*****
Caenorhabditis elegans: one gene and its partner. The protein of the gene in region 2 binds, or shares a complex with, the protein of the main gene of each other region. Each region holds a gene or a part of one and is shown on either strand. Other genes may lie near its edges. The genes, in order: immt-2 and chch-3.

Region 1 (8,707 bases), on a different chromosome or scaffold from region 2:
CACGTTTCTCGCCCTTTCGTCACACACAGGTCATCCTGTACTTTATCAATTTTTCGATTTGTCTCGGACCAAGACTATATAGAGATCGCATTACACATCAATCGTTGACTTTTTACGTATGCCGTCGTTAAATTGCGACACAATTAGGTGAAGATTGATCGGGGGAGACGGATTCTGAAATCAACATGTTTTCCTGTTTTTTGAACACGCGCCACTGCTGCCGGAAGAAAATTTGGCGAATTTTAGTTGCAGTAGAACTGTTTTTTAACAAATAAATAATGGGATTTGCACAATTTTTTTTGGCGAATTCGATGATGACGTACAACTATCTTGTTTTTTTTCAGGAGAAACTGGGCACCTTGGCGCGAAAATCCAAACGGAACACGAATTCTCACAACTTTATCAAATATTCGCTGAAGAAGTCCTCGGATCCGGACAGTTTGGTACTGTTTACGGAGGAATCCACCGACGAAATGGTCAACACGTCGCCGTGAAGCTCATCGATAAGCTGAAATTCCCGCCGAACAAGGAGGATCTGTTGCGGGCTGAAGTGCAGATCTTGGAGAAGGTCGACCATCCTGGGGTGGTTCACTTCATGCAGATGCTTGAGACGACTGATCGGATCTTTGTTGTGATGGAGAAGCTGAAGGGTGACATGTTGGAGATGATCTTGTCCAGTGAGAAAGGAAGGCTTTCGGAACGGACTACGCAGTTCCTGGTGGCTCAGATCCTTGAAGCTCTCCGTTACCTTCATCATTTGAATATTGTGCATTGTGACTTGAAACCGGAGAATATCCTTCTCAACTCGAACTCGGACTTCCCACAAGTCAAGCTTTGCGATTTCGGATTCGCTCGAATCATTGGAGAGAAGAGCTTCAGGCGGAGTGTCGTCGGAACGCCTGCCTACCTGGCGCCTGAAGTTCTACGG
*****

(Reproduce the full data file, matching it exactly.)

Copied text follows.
Caenorhabditis elegans: one gene and its partner. The protein of the gene in region 2 binds, or shares a complex with, the protein of the main gene of each other region. Each region holds a gene or a part of one and is shown on either strand. Other genes may lie near its edges. The genes, in order: immt-2 and chch-3.

Region 1 (8,707 bases), on a different chromosome or scaffold from region 2:
CACGTTTCTCGCCCTTTCGTCACACACAGGTCATCCTGTACTTTATCAATTTTTCGATTTGTCTCGGACCAAGACTATATAGAGATCGCATTACACATCAATCGTTGACTTTTTACGTATGCCGTCGTTAAATTGCGACACAATTAGGTGAAGATTGATCGGGGGAGACGGATTCTGAAATCAACATGTTTTCCTGTTTTTTGAACACGCGCCACTGCTGCCGGAAGAAAATTTGGCGAATTTTAGTTGCAGTAGAACTGTTTTTTAACAAATAAATAATGGGATTTGCACAATTTTTTTTGGCGAATTCGATGATGACGTACAACTATCTTGTTTTTTTTCAGGAGAAACTGGGCACCTTGGCGCGAAAATCCAAACGGAACACGAATTCTCACAACTTTATCAAATATTCGCTGAAGAAGTCCTCGGATCCGGACAGTTTGGTACTGTTTACGGAGGAATCCACCGACGAAATGGTCAACACGTCGCCGTGAAGCTCATCGATAAGCTGAAATTCCCGCCGAACAAGGAGGATCTGTTGCGGGCTGAAGTGCAGATCTTGGAGAAGGTCGACCATCCTGGGGTGGTTCACTTCATGCAGATGCTTGAGACGACTGATCGGATCTTTGTTGTGATGGAGAAGCTGAAGGGTGACATGTTGGAGATGATCTTGTCCAGTGAGAAAGGAAGGCTTTCGGAACGGACTACGCAGTTCCTGGTGGCTCAGATCCTTGAAGCTCTCCGTTACCTTCATCATTTGAATATTGTGCATTGTGACTTGAAACCGGAGAATATCCTTCTCAACTCGAACTCGGACTTCCCACAAGTCAAGCTTTGCGATTTCGGATTCGCTCGAATCATTGGAGAGAAGAGCTTCAGGCGGAGTGTCGTCGGAACGCCTGCCTACCTGGCGCCTGAAGTTCTACGG